Christian Heilmann

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Archive for April, 2012

So you want me to talk?

Wednesday, April 25th, 2012

Do You Expect Me To Talk?

Conference organisers: I also made a shorter cheatsheet with all this info for you.

Hi, I am Chris,

I love public speaking – so much that I spent most of the last five years on the road (with an average of 37 conferences a year in over 30 countries).

I am also a very busy man (yes, my Twitter stream might make you think otherwise, but I am not kidding) and I am getting roughly 200-300 emails a day and about an offer to speak each day. This is not boasting, I am happy that people want me to speak, and I don’t want to disappoint anyone.

If you’d like me to speak at your event send me an email with the subject [Speaking opportunity]. Please include:

  • The dates and location of your conference
  • The nature of your conference (who do you target, how many people you expect, how many talks will be there)
  • The nature of the talk (keynote, workshop, panel…)
  • If there are any travel arrangements or not (more on that later)

Speaking Terms

I am a professional presenter with lots of experience. Therefore I want to make sure that there is no misconception about what I expect and deliver.

If I speak at your event I will:

  • Deliver a fitting talk for the intended audience. I am happy to discuss content with you but I will not send slides for review and allow changes by conference organisers. I tend to deliver a unique talk every time I can and it will be an up-to-date talk. This can not be achieved if I need to send in the deck weeks in advance. Slides to me are wallpaper of a presentation and I treat them as such.
  • Deliver the talk on time and stick to the defined format and duration. I need to know what time frame you expect and what format you want it to be in. I will show up at the times you need me to be there and set up on stage with enough time for AV people to wire up microphones and other equipment. I tend not to need any dry-run or setup, but I am happy to do so if that is your conference policy.
  • Use my own computer to deliver my talk. Many times I will go beyond slide decks and show live code and examples. My setup is a Surface Pro or Macbook and I will bring my own dongle and remote control.
  • Attend your event to mingle with attendees. I do speak because I want people to learn something. Therefore I will take part in your conference to be able to answer people’s questions before and after my presentation or workshop. I consider parachuting in and out of conferences and only mingling with other speakers a waste and unprofessional demeanor for a conference presenter. We’re not rockstars or actors who deliver a concert or play and leave. That said, I can’t always be there for the whole conference, especially for multi-day events. I’d appreciate a schedule where you really need me to be there.
  • Promote my presence at your event. I will tweet and blog before, during and after the event about what I will do at your event and interesting things I encounter.
  • Publish my slides and screen recording after my talk. If there is a good enough connection, this normally happens right after the presentation. Everything I create at your event will be licensed Creative Commons unless otherwise agreed.

I expect you to:

  • Provide me with a prime speaking slot. I’ve proven to be a good keynote speaker and find interesting topics to open or close conferences. I also work well as a moderator or on-stage interviewer. I don’t feel I am used to the best of my abilities for your event when I speak to a half-empty room in a side track. I am happy to promote and remind people of side-track activities though.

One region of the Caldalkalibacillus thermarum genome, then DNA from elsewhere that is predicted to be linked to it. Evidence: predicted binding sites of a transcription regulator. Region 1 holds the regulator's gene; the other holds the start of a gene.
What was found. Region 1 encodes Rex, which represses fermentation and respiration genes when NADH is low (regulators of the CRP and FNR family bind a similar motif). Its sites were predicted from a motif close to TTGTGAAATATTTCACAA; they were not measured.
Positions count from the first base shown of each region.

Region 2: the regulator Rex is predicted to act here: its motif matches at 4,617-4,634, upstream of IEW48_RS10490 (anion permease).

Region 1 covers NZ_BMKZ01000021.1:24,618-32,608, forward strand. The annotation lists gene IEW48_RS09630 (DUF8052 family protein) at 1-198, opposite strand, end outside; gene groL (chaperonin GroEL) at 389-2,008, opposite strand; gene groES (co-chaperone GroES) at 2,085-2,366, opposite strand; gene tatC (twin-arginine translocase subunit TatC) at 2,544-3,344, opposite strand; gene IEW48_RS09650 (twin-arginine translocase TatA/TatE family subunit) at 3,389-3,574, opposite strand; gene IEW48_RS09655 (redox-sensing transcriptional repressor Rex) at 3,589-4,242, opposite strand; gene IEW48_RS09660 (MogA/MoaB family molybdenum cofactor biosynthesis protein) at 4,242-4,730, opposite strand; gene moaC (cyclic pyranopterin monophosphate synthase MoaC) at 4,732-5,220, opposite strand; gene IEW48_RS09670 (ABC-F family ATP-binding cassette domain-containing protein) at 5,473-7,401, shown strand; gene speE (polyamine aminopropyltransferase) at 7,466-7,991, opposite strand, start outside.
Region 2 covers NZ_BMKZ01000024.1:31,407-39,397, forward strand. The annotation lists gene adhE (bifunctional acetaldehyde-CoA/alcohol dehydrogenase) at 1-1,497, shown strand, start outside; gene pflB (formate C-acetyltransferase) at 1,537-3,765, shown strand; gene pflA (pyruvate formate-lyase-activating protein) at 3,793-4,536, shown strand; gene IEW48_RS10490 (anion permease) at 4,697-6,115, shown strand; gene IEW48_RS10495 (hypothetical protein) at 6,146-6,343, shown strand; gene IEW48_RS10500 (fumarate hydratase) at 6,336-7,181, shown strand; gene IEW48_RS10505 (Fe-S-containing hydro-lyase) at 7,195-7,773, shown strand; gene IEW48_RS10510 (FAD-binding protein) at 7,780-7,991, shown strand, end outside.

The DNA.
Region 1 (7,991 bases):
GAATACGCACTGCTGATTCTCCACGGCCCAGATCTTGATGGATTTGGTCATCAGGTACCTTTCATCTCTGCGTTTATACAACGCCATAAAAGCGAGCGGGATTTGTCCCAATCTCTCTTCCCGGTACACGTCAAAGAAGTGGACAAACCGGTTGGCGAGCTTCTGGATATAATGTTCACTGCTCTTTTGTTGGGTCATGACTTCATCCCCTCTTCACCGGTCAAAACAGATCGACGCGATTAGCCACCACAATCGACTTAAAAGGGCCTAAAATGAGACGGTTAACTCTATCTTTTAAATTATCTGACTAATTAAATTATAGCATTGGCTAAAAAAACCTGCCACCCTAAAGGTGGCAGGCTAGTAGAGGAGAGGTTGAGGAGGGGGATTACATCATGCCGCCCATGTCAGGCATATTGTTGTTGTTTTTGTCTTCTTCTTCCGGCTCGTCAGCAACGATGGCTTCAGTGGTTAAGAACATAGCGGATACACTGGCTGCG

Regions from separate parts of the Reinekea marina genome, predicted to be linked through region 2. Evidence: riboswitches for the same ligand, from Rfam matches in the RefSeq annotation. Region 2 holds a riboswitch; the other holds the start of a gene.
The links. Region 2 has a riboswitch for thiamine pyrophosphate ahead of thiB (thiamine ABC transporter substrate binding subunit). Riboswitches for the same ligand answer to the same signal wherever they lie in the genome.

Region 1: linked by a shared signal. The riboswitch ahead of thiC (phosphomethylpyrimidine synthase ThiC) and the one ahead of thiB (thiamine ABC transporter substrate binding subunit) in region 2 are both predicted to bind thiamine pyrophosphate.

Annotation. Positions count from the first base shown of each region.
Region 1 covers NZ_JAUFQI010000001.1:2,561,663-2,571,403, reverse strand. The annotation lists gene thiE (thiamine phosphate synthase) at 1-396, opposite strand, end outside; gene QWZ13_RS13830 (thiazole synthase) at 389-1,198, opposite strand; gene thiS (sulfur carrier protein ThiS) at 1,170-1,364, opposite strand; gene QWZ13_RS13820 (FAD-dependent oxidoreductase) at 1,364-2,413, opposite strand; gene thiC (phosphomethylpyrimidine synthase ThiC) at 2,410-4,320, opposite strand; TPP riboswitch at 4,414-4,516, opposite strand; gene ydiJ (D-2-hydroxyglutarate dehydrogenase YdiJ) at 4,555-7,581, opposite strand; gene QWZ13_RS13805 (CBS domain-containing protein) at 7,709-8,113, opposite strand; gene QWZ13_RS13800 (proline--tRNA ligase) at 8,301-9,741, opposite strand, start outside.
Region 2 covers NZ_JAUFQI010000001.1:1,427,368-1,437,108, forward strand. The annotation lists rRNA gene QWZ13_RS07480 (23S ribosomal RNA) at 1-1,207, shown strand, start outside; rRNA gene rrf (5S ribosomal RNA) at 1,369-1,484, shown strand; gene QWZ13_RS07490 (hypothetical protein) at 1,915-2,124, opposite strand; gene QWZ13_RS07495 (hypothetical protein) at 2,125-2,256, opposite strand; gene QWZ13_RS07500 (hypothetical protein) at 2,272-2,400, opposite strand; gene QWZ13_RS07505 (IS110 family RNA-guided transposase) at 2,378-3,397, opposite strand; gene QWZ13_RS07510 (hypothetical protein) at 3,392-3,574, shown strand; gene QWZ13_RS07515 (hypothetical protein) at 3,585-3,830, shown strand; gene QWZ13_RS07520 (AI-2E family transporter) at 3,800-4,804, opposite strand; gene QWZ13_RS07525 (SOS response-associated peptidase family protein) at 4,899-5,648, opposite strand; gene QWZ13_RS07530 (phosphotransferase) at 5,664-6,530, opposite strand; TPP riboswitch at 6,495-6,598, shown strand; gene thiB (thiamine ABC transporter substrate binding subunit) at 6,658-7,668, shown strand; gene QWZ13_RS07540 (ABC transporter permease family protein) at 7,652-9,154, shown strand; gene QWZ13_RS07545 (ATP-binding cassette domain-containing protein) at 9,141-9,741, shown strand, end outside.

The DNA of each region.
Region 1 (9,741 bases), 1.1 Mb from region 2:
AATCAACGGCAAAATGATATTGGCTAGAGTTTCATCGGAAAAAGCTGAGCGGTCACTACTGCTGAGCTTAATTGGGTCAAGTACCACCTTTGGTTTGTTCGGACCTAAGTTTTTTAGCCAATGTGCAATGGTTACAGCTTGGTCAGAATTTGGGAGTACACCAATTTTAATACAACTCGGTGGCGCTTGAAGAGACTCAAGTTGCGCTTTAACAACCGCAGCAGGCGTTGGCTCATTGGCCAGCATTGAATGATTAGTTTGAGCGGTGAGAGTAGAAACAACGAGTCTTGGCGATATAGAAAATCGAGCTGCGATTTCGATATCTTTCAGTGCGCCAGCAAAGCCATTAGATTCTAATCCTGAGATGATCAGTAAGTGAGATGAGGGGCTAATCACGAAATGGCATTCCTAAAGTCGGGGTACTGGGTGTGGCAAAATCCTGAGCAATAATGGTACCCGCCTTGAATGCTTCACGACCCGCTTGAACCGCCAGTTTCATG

• Deliver a professional stage setup. I bring my own laptop and connectors, but I expect at least a power plug and a microphone. I am very good with audio engineers (having been one myself) but I am not there to fix audio issues or set up projectors. I expect this to work and be available. I normally don’t need an internet connection, but would love to have one.
  • Record and publish my talk. As each of my talks are unique there is no danger that people can attend one they already have seen on the web. Recordings are a great advertisement for your conference.
  • If possible, I’d like you to cover my travel and hotel. I am on stage and need to be able to concentrate on that. I can not do so if I need to find lodgings and organise travel to your event in addition to presenting. I don’t expect first class or business class flights, but I do expect to arrive a day before the event and leave the day after with lodging organised in between. I do not want to book and pay myself and get reimbursed. International payments are a mess and I don’t have time to deal with paper work in between events seeing that I am presenting almost every two weeks. I am sorry if that sounds harsh, but I want to concentrate on my talks, not try to explain to the tax department what all these invoices are about.
  • Keep me out of sponsorship discussions. I am at your event as Chris and to present. I will not “pay to play” and I won’t speak at sponsored speaking slots. I am happy to provide you with contacts of who to invite instead when we negotiated my participation. I am also happy to introduce you to company colleagues dealing with sponsorships, but this is not – at all – what I do. If you are looking for a corporate sponsoring to sell speaking slots, I am not the person you want.

All this is a lot of work, and beyond what is generally considered practice for presenters. Therefore I expect professional treatment by the conference organisers the same way I am professional about this.

Some of these are negotiable and depend on the nature of your event. For example I am fine to cover my own travel expenses for a single track, independent, not-for-profit event, but I don’t see a point in doing the same for a commercial multi-track conference with a high price tag on the ticket. If you make money, it is just fair to share the load. I go above and beyond my call of duty as a presenter and I’d like to see this being appreciated.